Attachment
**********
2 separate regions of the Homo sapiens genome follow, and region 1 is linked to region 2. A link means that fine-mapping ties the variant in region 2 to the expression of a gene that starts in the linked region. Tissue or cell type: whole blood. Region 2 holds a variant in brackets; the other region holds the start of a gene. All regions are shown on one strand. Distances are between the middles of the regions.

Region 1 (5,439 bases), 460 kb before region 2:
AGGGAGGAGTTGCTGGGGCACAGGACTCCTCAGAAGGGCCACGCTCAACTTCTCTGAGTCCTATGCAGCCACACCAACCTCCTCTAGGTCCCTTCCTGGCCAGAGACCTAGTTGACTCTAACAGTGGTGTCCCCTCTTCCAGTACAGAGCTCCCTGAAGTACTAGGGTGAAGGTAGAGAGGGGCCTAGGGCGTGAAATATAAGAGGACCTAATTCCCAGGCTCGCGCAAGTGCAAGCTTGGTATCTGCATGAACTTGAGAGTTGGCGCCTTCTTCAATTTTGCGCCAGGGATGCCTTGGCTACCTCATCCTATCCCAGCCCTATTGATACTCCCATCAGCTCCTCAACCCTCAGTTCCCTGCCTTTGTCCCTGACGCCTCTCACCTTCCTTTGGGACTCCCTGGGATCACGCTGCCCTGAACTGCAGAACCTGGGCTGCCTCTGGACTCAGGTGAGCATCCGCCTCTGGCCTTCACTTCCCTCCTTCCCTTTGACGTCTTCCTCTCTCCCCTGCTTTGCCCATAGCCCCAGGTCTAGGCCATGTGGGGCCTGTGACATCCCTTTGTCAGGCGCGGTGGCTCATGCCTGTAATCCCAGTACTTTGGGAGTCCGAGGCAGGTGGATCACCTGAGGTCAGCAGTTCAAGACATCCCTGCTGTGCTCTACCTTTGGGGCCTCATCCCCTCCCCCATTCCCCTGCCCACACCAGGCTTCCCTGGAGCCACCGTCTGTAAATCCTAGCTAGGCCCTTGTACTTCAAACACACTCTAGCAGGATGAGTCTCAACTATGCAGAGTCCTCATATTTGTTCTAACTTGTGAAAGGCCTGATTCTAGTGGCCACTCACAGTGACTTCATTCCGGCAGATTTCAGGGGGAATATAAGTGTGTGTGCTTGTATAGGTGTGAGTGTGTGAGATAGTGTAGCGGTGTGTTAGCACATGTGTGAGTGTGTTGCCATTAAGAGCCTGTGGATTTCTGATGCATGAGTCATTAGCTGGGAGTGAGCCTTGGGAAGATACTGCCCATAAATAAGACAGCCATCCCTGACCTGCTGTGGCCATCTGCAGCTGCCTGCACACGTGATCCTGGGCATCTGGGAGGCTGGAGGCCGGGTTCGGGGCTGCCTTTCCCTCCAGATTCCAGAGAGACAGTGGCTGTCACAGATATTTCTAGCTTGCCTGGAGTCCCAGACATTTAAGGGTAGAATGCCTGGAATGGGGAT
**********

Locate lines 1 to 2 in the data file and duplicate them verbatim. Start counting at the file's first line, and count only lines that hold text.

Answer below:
2 separate regions of the Homo sapiens genome follow, and region 1 is linked to region 2. A link means that fine-mapping ties the variant in region 2 to the expression of a gene that starts in the linked region. Tissue or cell type: whole blood. Region 2 holds a variant in brackets; the other region holds the start of a gene. All regions are shown on one strand. Distances are between the middles of the regions.

Region 1 (5,439 bases), 460 kb before region 2: